Ali, during his rather brief regime after Uthman maintained austere life style and tried hard to bring back the egalitarian system and supremacy of law over the ruler idealised in Muhammad's message, but faced continued opposition, wars one after another by Aisha-Talhah-Zubair, by Muawiya and by the Kharjites. After he was murdered his followers elected Hasan ibn Ali his elder son from Fatima to succeed him. Hasan, shortly afterwards signed a treaty with Muawiaya relinquishing power in favour of the latter, with a condition inter alia, that one of the two who will outlive the other will be the caliph, that this caliph will not appoint a successor but will leave the matter of selection of the caliph to the public. Subsequently, Hasan was poisoned to death and Muawiya enjoyed unchallenged power. Not honouring his treaty with Hasan he however nominated his son Yazid to succeed him. Upon Muawiya's death, Yazid asked Husain the younger brother of Hasan, Ali's son and Muh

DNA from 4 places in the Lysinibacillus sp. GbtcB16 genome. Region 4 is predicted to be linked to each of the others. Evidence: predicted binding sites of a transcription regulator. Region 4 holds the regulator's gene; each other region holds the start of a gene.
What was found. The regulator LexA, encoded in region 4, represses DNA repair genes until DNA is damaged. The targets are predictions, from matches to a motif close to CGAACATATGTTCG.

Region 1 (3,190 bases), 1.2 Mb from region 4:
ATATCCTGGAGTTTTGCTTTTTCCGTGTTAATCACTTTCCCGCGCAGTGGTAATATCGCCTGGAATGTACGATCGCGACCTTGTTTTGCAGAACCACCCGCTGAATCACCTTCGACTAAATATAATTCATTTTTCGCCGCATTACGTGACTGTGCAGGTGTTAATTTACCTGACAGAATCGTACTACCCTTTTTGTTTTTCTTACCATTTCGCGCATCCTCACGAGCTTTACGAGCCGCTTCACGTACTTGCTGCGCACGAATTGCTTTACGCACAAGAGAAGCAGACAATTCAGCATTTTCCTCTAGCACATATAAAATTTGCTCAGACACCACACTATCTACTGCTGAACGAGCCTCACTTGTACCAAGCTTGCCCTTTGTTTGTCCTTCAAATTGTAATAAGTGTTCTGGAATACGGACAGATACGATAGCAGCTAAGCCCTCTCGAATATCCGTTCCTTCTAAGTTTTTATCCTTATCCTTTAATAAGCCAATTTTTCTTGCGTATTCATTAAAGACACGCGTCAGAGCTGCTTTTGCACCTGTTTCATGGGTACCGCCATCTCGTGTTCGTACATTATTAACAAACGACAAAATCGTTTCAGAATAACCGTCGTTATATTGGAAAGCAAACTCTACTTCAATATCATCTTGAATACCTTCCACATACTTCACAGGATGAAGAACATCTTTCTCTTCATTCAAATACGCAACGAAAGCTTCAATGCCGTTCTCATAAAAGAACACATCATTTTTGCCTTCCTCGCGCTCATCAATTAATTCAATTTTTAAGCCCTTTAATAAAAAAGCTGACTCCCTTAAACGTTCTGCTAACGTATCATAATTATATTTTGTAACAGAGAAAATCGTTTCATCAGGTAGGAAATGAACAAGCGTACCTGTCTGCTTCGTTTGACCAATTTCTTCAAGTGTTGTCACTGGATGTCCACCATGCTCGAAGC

The Numayrids were an Arab dynasty based in Diyar Mudar. They were emirs of the Banu Numayr; the senior branch of the dynasty, founded by Waththab ibn Sabiq in 990, ruled the Euphrates cities of Harran and Raqqa more or less continuously until the late 11th century. In the early part of Waththab's reign, the Numayrids controlled Edessa until the Byzantines conquered it in the early 1030s. In 1062, the Numayrids lost Raqqa to their distant kinsmen and erstwhile allies, the Mirdasids, while by 1081, their capital Harran and nearby Saruj were conquered by the Turkish Seljuks and their Arab Uqaylid allies. Numayrid emirs continued to hold isolated fortresses in Upper Mesopotamia, such as Qal'at an-Najm and Sinn Ibn Utayr near Samosata until the early 12th century, but nothing is heard of them after 1120; as Bedouin, most Numayrid emirs avoided settled life in the cities. An exception to this situation was Emir Mani' ibn Shabib, under whose reign the Numayrids reached their territorial peak. Mani' resided in Harran itself, transforming its Sabian temple into an ornate, fortified palace.